“We are not going to do everything the same way as last year, cruise to the Stanley Cup Final,” defenseman Kevin Bieksa said. “We are going to make it interesting. Last year we were up three against Chicago and then we let them come back. This year we will spot them a couple and see what happens.”

Vancouver nearly blew that 3-0 lead over the Blackhawks in the first round before needing overtime in Game 7 to advance, eventually to the Final.

Coach Alain Vigneault wasn’t interested in history, however.

“I’m not going to give you a rundown of all the teams that have come back in the past and da-de-da because that would be standing up here and trying to be real positive,” he said. “Reality is we’re down by two and we got to win [Game 3 on Sunday]. That's it. All the other stuff doesn't matter.”

Maybe that’s because a lot of that other stuff doesn’t bode well for a Canucks team facing at least five good reasons it will be tough to secure four more wins:

1) THE NHL’s WORST BEST POWER PLAY: There will be no shortage of talk about the ongoing absence of leading goal scorer Daniel Sedin, who did not travel with the team to Los Angeles on Saturday. But the reality is Vancouver’s power play problems started long before Chicago defenseman Duncan Keith concussed the Canucks’ leading goal scorer and last year’s NHL scoring champion Sedin with an elbow on March 21. On top of the League by a wide margin through early January, the Canucks slump started almost immediately after going 4-for-11 to win the Cup rematch in Boston on Jan. 7. They finished fourth in the NHL, but are just 10-for-130 since, a 12.3 per cent success rate that ranks well below the worst power play in the League.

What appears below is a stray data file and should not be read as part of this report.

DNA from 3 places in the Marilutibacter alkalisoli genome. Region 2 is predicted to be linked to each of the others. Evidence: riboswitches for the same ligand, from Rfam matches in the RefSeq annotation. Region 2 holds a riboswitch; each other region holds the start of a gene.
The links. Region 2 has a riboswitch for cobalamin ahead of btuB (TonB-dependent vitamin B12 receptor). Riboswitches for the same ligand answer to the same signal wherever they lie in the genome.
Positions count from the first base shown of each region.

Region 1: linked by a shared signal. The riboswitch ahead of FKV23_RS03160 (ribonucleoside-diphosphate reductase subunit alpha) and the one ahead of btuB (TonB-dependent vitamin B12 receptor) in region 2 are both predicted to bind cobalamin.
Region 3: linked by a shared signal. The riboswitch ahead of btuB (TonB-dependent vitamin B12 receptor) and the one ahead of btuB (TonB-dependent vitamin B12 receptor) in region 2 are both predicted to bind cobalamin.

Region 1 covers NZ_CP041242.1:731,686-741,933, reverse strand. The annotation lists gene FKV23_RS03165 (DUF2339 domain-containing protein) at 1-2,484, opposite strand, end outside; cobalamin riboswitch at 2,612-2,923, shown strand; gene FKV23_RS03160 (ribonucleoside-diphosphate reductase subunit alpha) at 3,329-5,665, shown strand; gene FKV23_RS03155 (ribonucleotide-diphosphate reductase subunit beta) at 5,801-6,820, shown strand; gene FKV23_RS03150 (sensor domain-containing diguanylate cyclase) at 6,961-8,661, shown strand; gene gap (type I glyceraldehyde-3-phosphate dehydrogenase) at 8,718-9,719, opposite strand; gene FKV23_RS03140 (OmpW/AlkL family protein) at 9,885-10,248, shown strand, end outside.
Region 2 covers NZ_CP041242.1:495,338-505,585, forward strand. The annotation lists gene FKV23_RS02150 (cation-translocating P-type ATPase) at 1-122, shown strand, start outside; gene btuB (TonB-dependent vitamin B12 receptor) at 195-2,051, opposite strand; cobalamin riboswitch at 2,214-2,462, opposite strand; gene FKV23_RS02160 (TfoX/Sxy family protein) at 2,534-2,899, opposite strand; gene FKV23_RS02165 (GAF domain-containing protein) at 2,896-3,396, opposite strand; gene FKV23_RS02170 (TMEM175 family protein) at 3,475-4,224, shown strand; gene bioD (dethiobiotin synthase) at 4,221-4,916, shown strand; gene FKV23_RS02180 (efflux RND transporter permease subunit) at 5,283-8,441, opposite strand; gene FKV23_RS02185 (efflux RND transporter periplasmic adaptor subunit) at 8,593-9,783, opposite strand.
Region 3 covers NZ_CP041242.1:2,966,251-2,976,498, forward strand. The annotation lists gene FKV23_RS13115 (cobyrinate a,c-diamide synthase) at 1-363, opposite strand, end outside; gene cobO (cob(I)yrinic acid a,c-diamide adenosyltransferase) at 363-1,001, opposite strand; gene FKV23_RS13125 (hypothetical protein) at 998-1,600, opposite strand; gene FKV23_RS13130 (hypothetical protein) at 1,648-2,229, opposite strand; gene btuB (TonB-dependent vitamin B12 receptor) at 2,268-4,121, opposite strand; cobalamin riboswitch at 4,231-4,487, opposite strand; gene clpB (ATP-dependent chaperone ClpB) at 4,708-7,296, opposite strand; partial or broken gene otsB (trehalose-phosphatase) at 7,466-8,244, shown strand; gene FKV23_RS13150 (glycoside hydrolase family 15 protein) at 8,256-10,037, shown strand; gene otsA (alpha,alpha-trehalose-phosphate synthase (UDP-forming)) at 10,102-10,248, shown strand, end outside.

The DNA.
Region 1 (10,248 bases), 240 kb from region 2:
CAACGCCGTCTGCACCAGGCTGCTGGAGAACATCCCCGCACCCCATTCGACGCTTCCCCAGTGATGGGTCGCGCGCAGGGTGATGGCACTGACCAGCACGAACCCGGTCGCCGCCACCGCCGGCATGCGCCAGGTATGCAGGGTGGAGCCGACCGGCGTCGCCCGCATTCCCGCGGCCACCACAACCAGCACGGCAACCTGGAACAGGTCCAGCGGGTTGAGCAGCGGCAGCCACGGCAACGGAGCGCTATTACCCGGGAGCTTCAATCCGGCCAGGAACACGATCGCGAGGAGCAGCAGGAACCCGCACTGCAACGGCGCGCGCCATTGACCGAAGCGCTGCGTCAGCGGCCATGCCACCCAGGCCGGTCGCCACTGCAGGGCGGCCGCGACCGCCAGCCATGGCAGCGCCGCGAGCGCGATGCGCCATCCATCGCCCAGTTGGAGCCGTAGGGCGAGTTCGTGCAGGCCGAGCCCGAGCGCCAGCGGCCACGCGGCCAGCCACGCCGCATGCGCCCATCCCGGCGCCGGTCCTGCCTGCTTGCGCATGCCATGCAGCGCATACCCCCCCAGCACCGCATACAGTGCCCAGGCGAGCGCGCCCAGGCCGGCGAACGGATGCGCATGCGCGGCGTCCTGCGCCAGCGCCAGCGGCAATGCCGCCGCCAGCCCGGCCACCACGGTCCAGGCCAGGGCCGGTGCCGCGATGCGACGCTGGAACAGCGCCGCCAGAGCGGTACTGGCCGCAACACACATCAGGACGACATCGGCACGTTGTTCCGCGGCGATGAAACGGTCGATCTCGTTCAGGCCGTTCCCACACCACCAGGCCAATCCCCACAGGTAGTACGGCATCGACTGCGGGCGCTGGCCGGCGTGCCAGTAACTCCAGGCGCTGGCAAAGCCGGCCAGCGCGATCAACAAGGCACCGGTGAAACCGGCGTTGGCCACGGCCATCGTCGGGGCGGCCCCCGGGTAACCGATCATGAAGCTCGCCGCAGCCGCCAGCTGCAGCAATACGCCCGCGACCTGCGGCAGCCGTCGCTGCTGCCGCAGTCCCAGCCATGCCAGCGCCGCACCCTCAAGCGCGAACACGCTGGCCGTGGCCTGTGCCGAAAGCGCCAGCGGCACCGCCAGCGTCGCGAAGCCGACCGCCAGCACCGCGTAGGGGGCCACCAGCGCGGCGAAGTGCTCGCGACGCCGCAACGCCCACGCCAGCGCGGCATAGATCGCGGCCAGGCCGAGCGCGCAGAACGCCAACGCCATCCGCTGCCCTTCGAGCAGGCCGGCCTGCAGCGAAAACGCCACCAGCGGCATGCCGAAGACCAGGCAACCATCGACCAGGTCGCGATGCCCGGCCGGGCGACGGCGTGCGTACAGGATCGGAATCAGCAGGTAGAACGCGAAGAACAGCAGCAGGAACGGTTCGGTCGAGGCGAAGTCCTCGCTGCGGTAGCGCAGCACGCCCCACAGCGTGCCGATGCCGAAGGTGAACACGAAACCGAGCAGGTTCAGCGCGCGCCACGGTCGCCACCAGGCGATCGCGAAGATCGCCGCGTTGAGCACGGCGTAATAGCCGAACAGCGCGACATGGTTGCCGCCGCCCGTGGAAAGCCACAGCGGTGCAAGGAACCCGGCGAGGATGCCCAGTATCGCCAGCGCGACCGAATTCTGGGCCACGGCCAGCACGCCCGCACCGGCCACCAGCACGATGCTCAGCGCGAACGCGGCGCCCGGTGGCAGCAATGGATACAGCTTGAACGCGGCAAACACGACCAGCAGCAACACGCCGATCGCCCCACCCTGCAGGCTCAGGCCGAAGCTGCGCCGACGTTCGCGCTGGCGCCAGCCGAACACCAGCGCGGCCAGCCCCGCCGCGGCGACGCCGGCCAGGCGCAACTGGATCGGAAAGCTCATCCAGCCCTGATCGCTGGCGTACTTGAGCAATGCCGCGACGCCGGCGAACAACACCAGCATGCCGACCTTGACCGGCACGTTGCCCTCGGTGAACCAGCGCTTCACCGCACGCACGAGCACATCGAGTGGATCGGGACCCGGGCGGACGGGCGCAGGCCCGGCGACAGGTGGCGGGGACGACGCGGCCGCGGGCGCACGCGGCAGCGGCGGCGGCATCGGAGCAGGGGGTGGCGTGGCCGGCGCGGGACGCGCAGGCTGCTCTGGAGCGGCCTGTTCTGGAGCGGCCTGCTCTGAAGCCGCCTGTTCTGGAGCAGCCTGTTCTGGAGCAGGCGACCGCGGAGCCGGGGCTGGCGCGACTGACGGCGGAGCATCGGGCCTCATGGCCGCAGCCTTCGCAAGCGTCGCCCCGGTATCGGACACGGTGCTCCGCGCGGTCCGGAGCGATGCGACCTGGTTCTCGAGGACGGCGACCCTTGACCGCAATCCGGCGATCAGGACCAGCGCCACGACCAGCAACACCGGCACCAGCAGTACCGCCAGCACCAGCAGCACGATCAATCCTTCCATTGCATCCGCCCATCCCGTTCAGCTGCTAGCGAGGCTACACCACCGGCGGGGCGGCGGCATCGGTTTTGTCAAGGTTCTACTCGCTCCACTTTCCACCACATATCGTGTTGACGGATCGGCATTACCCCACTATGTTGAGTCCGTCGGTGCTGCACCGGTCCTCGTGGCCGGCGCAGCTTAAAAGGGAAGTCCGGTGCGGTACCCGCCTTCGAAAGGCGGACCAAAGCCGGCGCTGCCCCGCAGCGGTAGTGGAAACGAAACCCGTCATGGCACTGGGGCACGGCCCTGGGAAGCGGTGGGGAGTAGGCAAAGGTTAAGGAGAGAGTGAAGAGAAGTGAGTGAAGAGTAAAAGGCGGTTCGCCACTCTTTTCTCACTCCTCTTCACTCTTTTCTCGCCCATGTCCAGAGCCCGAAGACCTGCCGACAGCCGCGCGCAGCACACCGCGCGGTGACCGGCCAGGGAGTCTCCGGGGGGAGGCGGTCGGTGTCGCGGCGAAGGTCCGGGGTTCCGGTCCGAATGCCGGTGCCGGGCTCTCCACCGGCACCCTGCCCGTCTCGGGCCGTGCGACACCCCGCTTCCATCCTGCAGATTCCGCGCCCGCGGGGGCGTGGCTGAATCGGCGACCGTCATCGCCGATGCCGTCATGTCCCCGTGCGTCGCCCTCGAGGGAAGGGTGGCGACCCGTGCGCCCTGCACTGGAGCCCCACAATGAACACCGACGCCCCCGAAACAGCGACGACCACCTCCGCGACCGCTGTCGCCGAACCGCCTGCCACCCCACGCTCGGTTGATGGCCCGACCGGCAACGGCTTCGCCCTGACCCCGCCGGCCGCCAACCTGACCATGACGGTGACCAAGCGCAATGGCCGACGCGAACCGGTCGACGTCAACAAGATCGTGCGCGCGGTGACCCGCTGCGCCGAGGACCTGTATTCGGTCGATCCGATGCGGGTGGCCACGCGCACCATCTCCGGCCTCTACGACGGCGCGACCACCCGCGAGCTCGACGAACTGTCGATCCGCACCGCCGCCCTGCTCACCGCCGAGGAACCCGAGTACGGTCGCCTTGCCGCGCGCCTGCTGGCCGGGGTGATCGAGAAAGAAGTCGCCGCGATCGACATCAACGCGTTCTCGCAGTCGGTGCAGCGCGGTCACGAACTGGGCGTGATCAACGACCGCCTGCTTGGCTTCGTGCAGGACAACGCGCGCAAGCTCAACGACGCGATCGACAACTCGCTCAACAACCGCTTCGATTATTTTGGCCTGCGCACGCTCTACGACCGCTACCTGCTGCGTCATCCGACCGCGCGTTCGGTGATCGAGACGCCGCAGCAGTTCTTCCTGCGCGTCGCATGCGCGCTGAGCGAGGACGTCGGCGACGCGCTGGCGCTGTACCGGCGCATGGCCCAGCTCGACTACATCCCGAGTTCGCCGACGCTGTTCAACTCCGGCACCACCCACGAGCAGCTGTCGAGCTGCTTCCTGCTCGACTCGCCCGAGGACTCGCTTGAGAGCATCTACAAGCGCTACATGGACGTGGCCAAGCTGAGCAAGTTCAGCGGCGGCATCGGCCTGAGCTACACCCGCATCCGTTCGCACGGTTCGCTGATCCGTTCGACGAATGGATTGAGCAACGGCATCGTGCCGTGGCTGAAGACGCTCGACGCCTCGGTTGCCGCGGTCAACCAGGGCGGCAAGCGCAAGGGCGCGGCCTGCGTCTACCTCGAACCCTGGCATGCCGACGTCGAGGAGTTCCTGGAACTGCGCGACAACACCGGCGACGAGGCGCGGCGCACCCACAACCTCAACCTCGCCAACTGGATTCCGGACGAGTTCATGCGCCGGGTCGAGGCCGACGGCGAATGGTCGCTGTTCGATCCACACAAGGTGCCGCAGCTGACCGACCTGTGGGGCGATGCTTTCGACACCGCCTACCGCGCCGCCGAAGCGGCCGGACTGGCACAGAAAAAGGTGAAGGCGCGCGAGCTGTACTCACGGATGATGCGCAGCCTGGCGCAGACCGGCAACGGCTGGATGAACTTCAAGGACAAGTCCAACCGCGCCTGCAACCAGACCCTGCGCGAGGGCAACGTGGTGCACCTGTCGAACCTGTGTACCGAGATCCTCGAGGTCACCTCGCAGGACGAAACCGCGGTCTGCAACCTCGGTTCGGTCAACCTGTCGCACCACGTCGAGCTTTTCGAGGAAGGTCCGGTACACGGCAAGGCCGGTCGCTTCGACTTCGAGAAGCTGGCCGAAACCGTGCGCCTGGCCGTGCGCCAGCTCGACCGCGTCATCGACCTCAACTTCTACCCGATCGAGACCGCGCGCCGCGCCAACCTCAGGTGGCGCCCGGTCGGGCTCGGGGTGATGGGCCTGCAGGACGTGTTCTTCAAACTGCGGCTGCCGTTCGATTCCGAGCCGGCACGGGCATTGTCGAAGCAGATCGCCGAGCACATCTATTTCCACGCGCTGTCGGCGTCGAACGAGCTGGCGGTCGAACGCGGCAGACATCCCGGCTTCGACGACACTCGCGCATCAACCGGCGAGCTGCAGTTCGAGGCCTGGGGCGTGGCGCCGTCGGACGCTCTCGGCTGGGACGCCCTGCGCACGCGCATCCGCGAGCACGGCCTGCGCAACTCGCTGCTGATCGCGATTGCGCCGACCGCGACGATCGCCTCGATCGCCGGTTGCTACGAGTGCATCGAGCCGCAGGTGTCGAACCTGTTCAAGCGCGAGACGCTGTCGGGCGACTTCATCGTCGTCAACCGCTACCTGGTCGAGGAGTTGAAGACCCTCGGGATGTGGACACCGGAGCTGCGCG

In addition to being 0-for-10 through two games against Los Angeles, they gave up two shorthanded goals to the Kings in Game 2. Despite not having Daniel Sedin the last nine games of the regular season, the Canucks were still experimenting with new combinations at practice Saturday, and a lack of cohesion that cost them the night before.

“We can’t expect to score every time but we’ve got to gain some momentum for us and we did the opposite,” Captain Henrik Sedin said.

2) TOUGH TO PUSH AND BE PATIENT:
Vancouver’s lack of scoring against the Kings extends beyond the power play, and even this series. Since Darryl Sutter took over as the coach in Los Angeles mid-season, the Canucks are just 1-3-1 and have only managed to score eight goals in those five games. Further complicating things is the Kings’ stifling style, which can punish impatience if you try to force things, and create odd-man rushes the other way.